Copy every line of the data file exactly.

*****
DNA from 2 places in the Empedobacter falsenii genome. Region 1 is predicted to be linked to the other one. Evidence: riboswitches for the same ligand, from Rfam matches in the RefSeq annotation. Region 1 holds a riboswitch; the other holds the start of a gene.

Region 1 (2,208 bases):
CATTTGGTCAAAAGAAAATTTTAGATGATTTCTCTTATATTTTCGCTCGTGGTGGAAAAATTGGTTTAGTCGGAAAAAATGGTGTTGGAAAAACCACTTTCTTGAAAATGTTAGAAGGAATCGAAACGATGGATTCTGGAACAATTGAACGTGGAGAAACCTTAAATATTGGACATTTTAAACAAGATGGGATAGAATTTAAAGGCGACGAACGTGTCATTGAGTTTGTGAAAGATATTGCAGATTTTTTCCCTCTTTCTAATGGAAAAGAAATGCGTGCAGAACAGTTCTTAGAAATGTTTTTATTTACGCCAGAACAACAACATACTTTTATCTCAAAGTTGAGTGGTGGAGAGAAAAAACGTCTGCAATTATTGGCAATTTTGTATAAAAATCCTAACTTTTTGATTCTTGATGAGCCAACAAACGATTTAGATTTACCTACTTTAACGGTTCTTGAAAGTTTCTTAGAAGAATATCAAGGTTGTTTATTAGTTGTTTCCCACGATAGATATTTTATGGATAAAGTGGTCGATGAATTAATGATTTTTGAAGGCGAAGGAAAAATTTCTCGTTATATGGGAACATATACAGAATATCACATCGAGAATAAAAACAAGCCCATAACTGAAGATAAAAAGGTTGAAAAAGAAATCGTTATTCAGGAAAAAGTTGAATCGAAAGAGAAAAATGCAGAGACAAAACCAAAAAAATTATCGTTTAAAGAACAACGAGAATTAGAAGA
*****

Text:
DNA from 2 places in the Empedobacter falsenii genome. Region 1 is predicted to be linked to the other one. Evidence: riboswitches for the same ligand, from Rfam matches in the RefSeq annotation. Region 1 holds a riboswitch; the other holds the start of a gene.

Region 1 (2,208 bases):
CATTTGGTCAAAAGAAAATTTTAGATGATTTCTCTTATATTTTCGCTCGTGGTGGAAAAATTGGTTTAGTCGGAAAAAATGGTGTTGGAAAAACCACTTTCTTGAAAATGTTAGAAGGAATCGAAACGATGGATTCTGGAACAATTGAACGTGGAGAAACCTTAAATATTGGACATTTTAAACAAGATGGGATAGAATTTAAAGGCGACGAACGTGTCATTGAGTTTGTGAAAGATATTGCAGATTTTTTCCCTCTTTCTAATGGAAAAGAAATGCGTGCAGAACAGTTCTTAGAAATGTTTTTATTTACGCCAGAACAACAACATACTTTTATCTCAAAGTTGAGTGGTGGAGAGAAAAAACGTCTGCAATTATTGGCAATTTTGTATAAAAATCCTAACTTTTTGATTCTTGATGAGCCAACAAACGATTTAGATTTACCTACTTTAACGGTTCTTGAAAGTTTCTTAGAAGAATATCAAGGTTGTTTATTAGTTGTTTCCCACGATAGATATTTTATGGATAAAGTGGTCGATGAATTAATGATTTTTGAAGGCGAAGGAAAAATTTCTCGTTATATGGGAACATATACAGAATATCACATCGAGAATAAAAACAAGCCCATAACTGAAGATAAAAAGGTTGAAAAAGAAATCGTTATTCAGGAAAAAGTTGAATCGAAAGAGAAAAATGCAGAGACAAAACCAAAAAAATTATCGTTTAAAGAACAACGAGAATTAGAAGA